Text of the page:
Decision #06/19 - Type: Workers Compensation


The worker is appealing the decision made by the Workers Compensation Board ("WCB") that he is not entitled to wage loss benefits after December 1, 2017. A hearing was held on December 6, 2018 to consider the worker's appeal.


Whether or not the worker is entitled to wage loss benefits after December 1, 2017.


The worker is not entitled to wage loss benefits after December 1, 2017.


The employer reported that the worker injured his head in a workplace accident on November 28, 2016. The report from the emergency department on November 28, 2016 noted the following clinical findings:

Struck by 60 lbs 2x2 square steel tubing that was under approx. 5 tons of pressure as per patient to left temporal head while using jack today at work. Denies LOC (loss of consciousness) with same. fell to right knee when struck "felt dazed" able to get up per self immediately after. Denis (sic) dizziness, admits to HA (headache) to left side of head. no analgesia taken for same. Refusing analgesia in ER. denies vision changes, nausea or emesis. palpable hematoma left temporal area. scant bleed from site. denies neck pain.

A CT scan conducted while the worker was at the emergency department noted "Equivocal findings of undisplaced left middle cranial fossa skull fracture which requires clinical correlation.

The worker's claim for an undisplaced skull fracture, whiplash injury and concussion was accepted by the WCB on December 12, 2016. The worker attempted to return to work on December 13, 2016 but did not due to ongoing symptoms of headache and dizziness. The worker was referred by his family physician to see a neurologist.

On January 9, 2017, the worker was examined by the neurologist who reported: "[The worker] suffered a concussion and whiplash injury from the head trauma sustained on November 28, 2016 while at work. His symptoms are gradually improving with time which is encouraging." The worker was also referred to a neurosurgeon.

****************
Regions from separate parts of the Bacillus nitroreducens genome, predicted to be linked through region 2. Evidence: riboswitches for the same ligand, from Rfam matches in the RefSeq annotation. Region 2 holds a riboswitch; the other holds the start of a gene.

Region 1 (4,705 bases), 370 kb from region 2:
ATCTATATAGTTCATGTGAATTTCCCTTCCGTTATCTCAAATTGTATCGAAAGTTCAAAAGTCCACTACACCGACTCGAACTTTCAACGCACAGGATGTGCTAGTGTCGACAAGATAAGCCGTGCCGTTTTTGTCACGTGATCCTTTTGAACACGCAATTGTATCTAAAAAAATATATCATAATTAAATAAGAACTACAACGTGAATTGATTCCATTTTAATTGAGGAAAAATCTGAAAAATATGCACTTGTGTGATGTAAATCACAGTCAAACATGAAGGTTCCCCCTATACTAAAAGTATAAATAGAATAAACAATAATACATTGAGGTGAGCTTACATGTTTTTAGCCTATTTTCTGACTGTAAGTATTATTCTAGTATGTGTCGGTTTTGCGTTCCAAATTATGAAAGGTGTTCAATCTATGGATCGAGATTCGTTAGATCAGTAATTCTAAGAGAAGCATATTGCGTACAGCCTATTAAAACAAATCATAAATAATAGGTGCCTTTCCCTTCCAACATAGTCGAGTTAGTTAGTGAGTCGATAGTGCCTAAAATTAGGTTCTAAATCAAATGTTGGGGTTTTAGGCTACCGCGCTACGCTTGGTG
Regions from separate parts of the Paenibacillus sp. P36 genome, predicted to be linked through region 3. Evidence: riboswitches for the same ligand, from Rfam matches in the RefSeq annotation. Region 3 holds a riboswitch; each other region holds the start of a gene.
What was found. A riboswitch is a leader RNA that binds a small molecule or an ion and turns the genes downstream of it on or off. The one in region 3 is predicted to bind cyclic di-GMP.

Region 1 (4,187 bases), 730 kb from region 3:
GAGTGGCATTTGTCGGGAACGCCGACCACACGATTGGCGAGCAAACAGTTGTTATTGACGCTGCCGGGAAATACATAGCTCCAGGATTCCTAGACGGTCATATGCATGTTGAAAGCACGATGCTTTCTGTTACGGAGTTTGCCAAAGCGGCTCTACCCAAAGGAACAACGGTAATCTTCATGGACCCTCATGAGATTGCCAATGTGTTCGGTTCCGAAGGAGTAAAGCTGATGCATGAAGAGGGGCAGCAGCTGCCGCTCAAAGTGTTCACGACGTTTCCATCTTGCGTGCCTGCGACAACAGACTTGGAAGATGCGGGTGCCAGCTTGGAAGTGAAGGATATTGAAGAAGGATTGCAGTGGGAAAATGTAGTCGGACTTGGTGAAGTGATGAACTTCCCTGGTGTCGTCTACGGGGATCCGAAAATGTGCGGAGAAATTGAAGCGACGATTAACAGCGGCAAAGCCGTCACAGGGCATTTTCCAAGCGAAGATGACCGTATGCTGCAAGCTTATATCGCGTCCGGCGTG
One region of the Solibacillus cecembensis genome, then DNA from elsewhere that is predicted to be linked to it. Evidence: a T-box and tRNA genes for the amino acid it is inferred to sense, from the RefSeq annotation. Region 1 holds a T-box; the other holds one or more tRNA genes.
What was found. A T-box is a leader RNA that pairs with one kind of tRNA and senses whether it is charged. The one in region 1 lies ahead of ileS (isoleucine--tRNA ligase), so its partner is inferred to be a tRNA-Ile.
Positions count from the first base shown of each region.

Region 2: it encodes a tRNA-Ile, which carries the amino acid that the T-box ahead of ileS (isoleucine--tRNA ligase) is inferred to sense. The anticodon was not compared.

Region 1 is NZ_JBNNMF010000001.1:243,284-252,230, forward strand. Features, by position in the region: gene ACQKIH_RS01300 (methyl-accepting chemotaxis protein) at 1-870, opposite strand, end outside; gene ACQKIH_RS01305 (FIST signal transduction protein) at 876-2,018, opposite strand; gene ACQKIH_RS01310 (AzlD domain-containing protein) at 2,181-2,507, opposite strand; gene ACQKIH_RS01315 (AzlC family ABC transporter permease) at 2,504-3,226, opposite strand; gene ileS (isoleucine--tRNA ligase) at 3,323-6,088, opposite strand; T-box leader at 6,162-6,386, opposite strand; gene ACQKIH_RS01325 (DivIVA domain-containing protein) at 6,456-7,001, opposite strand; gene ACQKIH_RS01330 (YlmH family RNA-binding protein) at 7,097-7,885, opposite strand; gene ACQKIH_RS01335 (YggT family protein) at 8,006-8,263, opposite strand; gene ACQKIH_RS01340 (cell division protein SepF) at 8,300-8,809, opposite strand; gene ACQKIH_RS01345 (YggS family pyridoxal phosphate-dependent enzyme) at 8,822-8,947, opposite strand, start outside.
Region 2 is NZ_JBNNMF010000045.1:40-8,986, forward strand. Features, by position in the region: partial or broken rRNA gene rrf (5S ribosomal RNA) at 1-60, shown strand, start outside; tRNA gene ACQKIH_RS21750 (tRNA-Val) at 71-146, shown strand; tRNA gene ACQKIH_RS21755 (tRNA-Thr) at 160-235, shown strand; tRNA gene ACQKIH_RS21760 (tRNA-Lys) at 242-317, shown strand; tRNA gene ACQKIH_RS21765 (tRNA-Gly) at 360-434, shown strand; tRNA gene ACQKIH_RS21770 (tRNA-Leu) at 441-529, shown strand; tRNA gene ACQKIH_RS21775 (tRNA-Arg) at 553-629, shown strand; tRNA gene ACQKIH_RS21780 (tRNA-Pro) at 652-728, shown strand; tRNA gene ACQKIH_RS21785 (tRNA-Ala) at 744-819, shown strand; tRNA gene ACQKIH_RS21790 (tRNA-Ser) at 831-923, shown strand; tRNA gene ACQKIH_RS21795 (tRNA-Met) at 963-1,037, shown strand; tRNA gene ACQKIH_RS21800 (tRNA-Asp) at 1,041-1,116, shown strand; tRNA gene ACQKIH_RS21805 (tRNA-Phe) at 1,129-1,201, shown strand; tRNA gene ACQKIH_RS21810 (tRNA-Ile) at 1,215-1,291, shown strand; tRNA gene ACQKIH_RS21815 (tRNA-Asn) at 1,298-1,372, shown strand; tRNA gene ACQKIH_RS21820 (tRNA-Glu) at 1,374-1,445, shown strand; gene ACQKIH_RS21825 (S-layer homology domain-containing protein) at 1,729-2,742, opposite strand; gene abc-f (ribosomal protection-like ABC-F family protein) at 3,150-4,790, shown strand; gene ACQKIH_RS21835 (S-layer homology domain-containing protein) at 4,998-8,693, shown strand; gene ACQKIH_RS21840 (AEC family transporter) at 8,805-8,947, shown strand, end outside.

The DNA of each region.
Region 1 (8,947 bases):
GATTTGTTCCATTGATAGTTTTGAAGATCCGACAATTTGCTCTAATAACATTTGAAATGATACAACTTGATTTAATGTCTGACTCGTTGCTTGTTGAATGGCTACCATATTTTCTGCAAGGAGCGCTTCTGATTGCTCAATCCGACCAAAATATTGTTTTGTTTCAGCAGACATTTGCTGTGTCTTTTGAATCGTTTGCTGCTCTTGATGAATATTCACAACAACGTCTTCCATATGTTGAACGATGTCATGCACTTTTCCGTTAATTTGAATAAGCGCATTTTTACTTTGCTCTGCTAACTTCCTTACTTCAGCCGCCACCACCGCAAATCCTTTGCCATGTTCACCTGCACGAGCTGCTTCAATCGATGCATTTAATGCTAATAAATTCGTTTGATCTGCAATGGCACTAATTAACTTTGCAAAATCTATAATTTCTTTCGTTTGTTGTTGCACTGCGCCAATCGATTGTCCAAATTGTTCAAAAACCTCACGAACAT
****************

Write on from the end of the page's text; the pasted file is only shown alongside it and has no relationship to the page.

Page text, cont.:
The worker attended for a call-in examination with the WCB medical advisor on February 1, 2017. The WCB medical advisor confirmed the worker's diagnosis of a concussion and noted that recovery from a concussion is typically several days to weeks. The WCB medical advisor advised that the worker's prognosis was favourable for a full recovery. It was further noted that if the worker's symptoms continue to improve, consideration could be given to starting a graduated return to work, possibly half days with lighter duties.

On May 15, 2017, the worker was seen by the neurosurgeon. The neurosurgeon reported that the worker had constant tinnitus but had no specific management recommendations for treatment.

The worker was seen for a follow-up call-in examination with the WCB medical advisor on May 17, 2017 who opined, in part:

The diagnosis in [the worker's] case remains concussion with a degree of associated whiplash/cervical strain. Investigations including x-rays of the cervical spine, CT of the brain, and assessments by a neurologist and neurosurgeon have not identified any other concerning pathology or conditions.


At present, headaches and ringing appear to be the most troubling symptoms, though interestingly headaches were not noted to be a major problem initially, and ringing was not noted on file until the physiotherapy report of February 16, 2017, two months post injury. There was no mention of ringing at the previous WCB assessment on Feb 1 2017. Regardless, a degree of headache and tinnitus (ringing) would be accounted for by the head injury. These would not however be consider disabling.

Now at six months post-concussion, a significant degree of improvement would typically be anticipated. No specific concerning features were noted at examination today. Rather, it is noted that [the worker] is able to perform high-level functions such as operating his motor vehicle and carrying out daily activities without assistance.

While acknowledging the presence of a degree of ongoing symptoms (headache and ringing), at this point it would be safe and appropriate for [the worker] to consider a graduated return to work, possibly commencing at half days and progressing subsequently as tolerated.

Suggested restrictions would include avoiding work at heights and avoiding heavy lifting or push/pull greater than 25 pounds. Consideration of commencing the graduated return to work does not need to await the results of the ENT consultation which is scheduled for August.